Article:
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What is a warrior without a war?  Not much, really.  However, war has its consequences, and so itís with some surprise when we find the God of Thunder at the mercy of his foes; imprisoned by the fire demon, Surtur.  Thorís confinement - after a failed attempt to find the ever-popular Infinity Stones - means the demon can complete the eons-old prophecy that he will bring about Ragnarok; the end of Asgard.  Yet, somehow, we must believe Thor will be freed of his shackles and save the day, ďBecause thatís what heroes do.Ē

Unbeknownst to the golden-haired god, there is more than one key to the End of Days, and chaos is closer than he can imagine.  When all he knows is thrown into the wind, Thor will have to form new alliances and endure the loss of old, time-tested ones, to be the hero Asgard needs.

THOR: RAGNAROK is the best chapter in the Marvel Cinematic Universe since THE AVENGERS.  It carries the same whipsmart, yet easy humour, and obvious respect and affection for the comic source.  Itís certainly got its share of action thrills:  Right out of the gate, thereís a great use of Mjolnir, Thorís literal Hammer of the Gods, in a rip-roaring battle that had me questioning whether the mallet was sentient?  In director Taika Waititiís hands, even slightly quieter moments, such as the Norse godsí first visit to a certain address on Bleecker St. in Greenwich Village, have a giddy fanís ďoutsiderĒ perspective that also makes those scenes exciting.  

More like GUARDIANS OF THE GALAXY in spirit and feel than any of its THOR predecessors, RAGNAROK, is that rare superhero movie, where, while the action is exhilarating, it takes a backseat to the wit and cleverness of the script and the actorsí portrayals.  Under Waititiís direction, the good vibes on the set are palpable, with each person on the screen looking like they are having the time of their lives and giving their all to the production.  The action sequences are all-out and impressive, the jokes Ė subtle, broad, or downright silly Ė are delivered with unforced ease, while the dialog flows in the more emotional scenes.

Fun as it undeniably is, the film is not without heart, and Thorís complicated relationships with his godly family, his Asgardian brothers-in-arms, as well as his cadre of intergalactic superfolks (The Revengers?) are a big focus of the film.  The laughs and thrills subside startlingly in some cases, as there are big losses suffered by the God of Thunder - And thatís not even counting his hair (and other body parts).  For all the Norse godís bravado and former self-assurance, heís still got a long way to go before he can live up to the potential and wisdom he needs to lead his people.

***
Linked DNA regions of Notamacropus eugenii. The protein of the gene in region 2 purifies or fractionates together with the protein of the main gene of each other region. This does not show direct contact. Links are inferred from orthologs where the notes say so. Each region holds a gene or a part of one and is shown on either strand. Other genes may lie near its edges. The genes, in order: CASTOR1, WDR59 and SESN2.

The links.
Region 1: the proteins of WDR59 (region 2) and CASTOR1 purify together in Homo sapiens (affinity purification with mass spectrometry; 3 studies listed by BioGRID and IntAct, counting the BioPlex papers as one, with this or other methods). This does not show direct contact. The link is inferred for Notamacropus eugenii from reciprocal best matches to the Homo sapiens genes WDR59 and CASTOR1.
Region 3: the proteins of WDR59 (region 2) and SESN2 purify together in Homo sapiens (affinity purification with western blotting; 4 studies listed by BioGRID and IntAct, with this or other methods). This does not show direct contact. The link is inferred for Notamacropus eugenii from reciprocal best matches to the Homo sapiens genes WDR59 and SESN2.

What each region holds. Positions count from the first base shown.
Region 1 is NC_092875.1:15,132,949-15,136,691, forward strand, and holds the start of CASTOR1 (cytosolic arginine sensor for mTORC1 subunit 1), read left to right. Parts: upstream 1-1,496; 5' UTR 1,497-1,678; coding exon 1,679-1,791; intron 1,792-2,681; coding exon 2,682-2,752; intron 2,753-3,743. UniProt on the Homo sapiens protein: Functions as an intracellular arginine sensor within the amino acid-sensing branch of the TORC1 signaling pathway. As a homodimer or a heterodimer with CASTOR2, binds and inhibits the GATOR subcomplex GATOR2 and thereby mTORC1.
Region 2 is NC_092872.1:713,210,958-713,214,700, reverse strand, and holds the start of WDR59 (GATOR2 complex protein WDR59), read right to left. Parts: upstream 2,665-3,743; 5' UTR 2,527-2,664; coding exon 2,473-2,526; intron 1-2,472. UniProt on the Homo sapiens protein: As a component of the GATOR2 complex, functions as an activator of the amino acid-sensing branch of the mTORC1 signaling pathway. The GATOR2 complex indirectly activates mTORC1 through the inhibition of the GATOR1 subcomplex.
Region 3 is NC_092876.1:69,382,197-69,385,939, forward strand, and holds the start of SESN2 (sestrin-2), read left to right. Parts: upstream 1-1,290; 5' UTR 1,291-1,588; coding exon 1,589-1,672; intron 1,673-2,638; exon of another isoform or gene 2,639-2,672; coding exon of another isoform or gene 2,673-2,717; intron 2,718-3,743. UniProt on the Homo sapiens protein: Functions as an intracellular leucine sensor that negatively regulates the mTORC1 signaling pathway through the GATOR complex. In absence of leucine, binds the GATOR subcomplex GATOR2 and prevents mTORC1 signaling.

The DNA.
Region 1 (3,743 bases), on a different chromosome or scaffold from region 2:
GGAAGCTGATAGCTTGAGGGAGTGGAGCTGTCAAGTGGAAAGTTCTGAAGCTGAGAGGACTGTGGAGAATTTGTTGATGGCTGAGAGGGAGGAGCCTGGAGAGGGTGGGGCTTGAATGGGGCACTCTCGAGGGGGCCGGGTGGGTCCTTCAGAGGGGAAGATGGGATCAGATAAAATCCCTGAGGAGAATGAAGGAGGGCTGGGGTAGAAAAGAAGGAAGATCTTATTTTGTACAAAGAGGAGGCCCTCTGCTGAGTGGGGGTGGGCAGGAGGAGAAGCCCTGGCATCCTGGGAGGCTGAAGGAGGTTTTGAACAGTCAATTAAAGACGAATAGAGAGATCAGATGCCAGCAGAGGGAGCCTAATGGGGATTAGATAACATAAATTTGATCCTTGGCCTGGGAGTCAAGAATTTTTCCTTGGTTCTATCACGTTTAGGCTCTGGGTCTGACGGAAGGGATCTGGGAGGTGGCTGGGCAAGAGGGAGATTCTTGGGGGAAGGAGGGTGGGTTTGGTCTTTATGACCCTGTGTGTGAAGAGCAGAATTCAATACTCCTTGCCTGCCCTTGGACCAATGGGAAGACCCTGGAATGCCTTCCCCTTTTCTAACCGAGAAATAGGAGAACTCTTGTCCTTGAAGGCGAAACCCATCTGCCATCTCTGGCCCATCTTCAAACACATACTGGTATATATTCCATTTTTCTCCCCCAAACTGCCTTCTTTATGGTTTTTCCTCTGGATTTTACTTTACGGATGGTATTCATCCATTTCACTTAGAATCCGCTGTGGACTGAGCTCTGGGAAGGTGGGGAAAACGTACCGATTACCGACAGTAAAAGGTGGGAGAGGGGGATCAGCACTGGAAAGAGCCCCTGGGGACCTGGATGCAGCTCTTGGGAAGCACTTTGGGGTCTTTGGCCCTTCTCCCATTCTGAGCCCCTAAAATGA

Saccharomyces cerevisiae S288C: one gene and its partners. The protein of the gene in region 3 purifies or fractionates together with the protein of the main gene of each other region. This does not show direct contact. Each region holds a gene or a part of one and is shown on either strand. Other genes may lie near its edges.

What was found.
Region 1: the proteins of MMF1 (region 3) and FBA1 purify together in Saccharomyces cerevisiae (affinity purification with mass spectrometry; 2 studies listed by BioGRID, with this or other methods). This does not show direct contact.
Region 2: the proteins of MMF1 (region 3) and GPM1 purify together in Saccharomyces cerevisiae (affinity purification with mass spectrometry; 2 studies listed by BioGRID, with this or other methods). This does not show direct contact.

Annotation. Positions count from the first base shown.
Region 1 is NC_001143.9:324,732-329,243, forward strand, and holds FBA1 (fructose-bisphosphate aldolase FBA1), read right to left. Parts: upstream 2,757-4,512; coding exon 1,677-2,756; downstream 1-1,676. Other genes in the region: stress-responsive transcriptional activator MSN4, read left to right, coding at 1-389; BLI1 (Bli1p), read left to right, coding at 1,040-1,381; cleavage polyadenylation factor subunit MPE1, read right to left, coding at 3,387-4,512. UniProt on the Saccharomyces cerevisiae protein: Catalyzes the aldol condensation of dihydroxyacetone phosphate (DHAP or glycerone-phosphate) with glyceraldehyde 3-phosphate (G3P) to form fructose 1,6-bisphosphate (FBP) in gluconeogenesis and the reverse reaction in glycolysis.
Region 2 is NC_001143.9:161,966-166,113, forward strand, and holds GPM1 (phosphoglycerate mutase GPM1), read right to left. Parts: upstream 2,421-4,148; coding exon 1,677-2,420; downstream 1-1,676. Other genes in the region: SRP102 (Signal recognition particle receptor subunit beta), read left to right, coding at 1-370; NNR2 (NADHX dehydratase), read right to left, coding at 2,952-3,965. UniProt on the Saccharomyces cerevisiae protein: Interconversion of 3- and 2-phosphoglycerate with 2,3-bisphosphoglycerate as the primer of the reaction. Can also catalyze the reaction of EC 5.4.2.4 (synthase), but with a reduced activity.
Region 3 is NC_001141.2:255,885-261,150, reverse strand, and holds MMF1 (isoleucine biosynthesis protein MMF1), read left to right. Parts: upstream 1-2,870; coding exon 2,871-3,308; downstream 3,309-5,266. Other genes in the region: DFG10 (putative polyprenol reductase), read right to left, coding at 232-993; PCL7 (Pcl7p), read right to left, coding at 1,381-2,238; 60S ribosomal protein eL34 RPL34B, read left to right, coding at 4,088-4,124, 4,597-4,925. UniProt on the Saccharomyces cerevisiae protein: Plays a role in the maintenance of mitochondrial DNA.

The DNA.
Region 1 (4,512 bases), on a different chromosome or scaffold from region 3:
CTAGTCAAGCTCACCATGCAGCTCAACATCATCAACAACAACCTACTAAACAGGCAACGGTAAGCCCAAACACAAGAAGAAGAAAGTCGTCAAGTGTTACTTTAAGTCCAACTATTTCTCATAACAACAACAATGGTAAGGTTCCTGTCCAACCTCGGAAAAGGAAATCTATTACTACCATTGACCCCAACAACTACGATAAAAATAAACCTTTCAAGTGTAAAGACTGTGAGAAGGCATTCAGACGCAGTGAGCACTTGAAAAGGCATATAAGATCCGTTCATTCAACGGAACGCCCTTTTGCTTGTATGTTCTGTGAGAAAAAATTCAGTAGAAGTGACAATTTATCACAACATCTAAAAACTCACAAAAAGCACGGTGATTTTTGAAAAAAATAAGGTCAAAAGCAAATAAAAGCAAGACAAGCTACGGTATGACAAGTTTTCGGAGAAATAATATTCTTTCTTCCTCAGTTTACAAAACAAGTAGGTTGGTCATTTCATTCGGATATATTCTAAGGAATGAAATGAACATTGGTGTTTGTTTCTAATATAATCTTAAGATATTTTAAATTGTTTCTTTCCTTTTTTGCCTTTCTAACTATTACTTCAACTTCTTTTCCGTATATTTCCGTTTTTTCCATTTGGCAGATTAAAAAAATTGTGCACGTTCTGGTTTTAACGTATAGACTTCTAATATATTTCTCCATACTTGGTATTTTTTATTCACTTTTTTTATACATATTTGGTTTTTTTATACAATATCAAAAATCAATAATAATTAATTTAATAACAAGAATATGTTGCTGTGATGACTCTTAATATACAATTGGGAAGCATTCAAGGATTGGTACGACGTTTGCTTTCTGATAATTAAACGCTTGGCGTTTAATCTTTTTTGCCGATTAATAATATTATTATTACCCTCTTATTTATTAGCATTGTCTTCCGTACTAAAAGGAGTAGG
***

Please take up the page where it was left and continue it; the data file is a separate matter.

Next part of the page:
Small flaws are some pacing issues and spending a little too much time in unnecessary places; like Thor and his mysteriously displaced (and strangely chatty) Avenger comrade Hulkís walk through one planetís Hulk Day parade, in praise of their green gladiator hero.  Some of the mass battle scenes seem a bit repetitive, as faceless masses are slaughtered by the filmís new bad girl, the exquisitely evil goddess, Hela. 

I wished less time and attention had been placed on Hulk, who we have seen on screen so many times, and always in the same rage-or-not-to-rage conundrum.  I could have also done without as much participation from a new character, a vengeful fallen Valkyrie, who seemed to me a much-less-interesting Norse version of Gamora from GUARDIANS, and not as mighty or magnificent (or convincing in her action scenes) as Thorís previous BFF, Sif (Who is inexplicably absent from these proceedings).